Skip to Content, Navigation, or Footer.
We inform. You decide.
Saturday, January 22, 2022

Editor's Note: In the online film "Barackula," the Barack Obama character is not a vampire.

An online film inspired by presidential candidate Barack Obama that features vampires dancing to funky music is gaining Internet popularity.

Gavin Leighton, a UF alumnus, helped create and produce the Internet video that debuted on President's Day. The short musical film, titled "Barackula," tells the story of a young Obama becoming a vampire to overcome the pressures of Harvard Law Review students. The film is allegorical to Obama's campaign, Leighton said.

The film's Web site,, received much media attention, with MTV Networks first previewing the film on Super Tuesday. The video was also mentioned in the MSNBC program "Hardball with Chris Mathews."

The film was shot in only two days at a friend's home in Pasadena, Calif., using a high-definition digital camera that was donated by another friend, Leighton explained.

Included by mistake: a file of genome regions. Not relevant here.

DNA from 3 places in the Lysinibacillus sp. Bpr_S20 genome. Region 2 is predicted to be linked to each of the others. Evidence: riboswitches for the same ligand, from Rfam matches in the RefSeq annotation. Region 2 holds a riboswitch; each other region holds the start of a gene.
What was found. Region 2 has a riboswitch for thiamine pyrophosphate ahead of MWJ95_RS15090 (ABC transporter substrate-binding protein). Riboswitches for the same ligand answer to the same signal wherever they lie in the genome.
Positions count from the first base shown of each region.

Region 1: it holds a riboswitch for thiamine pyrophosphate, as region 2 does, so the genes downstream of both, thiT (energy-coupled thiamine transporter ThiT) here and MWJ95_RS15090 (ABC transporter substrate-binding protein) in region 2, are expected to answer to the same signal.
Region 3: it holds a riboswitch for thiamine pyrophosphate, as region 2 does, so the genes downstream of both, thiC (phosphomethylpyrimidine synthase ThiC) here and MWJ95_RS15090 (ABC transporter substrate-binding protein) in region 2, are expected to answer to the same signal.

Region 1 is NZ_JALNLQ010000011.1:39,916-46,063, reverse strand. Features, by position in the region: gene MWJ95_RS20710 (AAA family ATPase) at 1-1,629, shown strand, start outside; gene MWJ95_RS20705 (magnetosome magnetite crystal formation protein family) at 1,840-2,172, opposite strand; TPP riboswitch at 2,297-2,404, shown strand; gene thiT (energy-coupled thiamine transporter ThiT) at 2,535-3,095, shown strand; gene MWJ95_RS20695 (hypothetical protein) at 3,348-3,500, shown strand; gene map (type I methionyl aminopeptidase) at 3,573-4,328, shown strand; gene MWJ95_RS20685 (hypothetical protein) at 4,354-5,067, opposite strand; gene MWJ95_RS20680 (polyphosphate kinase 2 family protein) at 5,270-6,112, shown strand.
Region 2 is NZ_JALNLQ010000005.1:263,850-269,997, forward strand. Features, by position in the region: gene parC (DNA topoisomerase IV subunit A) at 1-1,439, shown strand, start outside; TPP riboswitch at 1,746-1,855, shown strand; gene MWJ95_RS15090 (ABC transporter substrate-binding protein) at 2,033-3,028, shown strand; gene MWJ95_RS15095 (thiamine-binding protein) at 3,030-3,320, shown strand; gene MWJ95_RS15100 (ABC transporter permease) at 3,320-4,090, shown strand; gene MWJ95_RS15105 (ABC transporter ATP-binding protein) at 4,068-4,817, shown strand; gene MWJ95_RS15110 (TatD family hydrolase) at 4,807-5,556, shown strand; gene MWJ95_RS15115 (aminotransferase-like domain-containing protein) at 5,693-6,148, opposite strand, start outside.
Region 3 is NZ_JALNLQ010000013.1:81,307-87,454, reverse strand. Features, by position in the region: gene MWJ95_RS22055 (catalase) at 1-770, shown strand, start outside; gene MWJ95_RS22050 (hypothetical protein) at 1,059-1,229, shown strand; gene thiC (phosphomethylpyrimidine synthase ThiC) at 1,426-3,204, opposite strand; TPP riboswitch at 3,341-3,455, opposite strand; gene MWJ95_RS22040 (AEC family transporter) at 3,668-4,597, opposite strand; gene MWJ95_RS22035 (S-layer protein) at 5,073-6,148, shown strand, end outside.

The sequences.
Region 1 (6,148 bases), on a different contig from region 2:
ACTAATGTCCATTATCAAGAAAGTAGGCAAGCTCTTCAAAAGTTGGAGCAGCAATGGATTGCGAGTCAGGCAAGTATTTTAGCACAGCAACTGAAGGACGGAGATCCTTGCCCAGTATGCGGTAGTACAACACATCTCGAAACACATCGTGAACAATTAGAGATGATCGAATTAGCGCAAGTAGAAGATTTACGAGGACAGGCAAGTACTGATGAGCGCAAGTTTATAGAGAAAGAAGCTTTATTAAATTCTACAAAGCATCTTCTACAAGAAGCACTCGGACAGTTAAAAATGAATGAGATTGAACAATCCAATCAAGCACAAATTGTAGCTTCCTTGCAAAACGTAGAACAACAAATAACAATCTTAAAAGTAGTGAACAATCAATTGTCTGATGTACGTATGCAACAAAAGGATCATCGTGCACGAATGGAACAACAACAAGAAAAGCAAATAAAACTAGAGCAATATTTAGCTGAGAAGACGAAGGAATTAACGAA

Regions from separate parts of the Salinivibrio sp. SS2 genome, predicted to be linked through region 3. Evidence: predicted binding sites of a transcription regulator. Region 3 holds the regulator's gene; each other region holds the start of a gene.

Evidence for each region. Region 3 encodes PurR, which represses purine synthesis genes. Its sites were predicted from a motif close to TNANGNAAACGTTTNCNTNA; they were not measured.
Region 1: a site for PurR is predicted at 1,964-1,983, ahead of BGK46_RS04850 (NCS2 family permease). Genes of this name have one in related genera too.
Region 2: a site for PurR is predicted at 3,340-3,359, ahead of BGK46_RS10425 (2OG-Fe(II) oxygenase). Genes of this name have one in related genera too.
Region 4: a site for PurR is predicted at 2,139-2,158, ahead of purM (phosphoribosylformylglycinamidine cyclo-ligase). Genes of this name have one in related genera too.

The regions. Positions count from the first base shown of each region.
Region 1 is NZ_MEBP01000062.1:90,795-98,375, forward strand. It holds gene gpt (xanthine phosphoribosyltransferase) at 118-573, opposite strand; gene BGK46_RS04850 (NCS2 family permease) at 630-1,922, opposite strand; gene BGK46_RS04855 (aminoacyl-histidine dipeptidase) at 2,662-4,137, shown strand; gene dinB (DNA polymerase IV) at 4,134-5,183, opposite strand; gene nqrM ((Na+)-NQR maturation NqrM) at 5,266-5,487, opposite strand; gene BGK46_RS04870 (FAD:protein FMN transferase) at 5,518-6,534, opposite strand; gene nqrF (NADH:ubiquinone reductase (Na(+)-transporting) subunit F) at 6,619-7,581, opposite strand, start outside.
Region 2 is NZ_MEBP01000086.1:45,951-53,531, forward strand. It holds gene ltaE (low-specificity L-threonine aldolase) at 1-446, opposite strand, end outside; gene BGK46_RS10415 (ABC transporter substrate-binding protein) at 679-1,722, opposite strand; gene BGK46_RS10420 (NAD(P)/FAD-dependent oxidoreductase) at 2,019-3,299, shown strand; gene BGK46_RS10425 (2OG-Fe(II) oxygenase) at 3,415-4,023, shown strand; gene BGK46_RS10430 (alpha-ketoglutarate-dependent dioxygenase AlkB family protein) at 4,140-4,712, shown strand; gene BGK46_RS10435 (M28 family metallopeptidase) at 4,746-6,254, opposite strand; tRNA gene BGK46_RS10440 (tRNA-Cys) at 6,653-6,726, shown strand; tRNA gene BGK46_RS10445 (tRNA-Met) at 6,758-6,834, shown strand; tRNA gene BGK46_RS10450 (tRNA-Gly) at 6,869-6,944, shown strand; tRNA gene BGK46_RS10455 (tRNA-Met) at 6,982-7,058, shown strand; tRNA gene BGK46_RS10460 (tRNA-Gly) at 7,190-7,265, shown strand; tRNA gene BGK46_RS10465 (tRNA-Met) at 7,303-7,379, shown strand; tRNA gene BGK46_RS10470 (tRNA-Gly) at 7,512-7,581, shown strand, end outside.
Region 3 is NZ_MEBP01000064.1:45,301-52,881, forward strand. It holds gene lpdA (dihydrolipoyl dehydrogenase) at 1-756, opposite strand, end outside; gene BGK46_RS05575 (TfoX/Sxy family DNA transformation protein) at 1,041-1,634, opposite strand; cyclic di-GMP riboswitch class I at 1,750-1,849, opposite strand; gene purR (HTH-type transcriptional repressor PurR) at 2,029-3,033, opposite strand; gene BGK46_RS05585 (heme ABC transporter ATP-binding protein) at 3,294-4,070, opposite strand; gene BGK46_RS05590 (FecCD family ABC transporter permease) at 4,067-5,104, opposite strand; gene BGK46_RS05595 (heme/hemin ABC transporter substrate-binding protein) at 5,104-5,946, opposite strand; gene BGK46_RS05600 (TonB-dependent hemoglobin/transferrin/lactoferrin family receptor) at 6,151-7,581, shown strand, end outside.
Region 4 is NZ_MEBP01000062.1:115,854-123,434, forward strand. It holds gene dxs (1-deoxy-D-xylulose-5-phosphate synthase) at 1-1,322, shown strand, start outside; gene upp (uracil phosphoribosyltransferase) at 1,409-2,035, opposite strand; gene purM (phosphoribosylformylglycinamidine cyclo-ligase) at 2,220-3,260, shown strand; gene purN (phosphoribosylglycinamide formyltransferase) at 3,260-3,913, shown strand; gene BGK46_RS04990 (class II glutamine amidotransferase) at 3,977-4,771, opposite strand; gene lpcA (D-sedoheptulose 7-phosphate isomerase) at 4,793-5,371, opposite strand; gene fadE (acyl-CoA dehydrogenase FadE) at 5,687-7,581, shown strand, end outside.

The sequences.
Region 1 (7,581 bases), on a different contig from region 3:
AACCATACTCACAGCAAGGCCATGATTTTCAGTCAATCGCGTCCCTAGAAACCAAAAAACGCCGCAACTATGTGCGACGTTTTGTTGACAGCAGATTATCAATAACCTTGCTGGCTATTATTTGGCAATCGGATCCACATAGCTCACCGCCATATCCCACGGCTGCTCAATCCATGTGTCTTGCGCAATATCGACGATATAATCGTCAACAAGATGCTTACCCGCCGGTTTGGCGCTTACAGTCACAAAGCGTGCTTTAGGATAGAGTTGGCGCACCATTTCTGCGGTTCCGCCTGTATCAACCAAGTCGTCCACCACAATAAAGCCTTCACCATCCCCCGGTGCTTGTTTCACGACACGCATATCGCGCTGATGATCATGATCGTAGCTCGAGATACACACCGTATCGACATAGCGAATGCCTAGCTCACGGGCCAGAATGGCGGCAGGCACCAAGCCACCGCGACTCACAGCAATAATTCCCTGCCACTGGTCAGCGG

"It's been kind of a miracle project in the sense that we've gotten so much support and attention," he said.

In 2002, he earned a bachelor's degree in theater and psychology. He stayed at UF for graduate school and earned a master's degree in management in 2003.

Leighton, who composed the music for the video, first wrote the music on his guitar and then added other instruments like piano and horn to give the music its funky sound.

"It was really fun, and it was all done in my one-bedroom apartment in L.A," he said.

Justin Sherman, who plays young, Ivy League Obama, wrote the lyrics for the musical numbers. Leighton also has a small role as Robert, a Harvard vampire who provides some comic relief. When Sherman originally wrote the script, there were no vampires or music, Leighton said.

"I don't know what happened, but it slowly evolved into something with vampires," he said. "And if you're going to have vampires, you might as well have song and dancing."

The film is meant to entertain and get people interested in politics, he said.

Enjoy what you're reading? Get content from The Alligator delivered to your inbox

"Kids that aren't into any presidential candidates might be into a vampire musical," he said.

Support your local paper
Donate Today
The Independent Florida Alligator has been independent of the university since 1971, your donation today could help #SaveStudentNewsrooms. Please consider giving today.

Powered by SNworks Solutions by The State News
All Content © 2022 The Independent Florida Alligator and Campus Communications, Inc.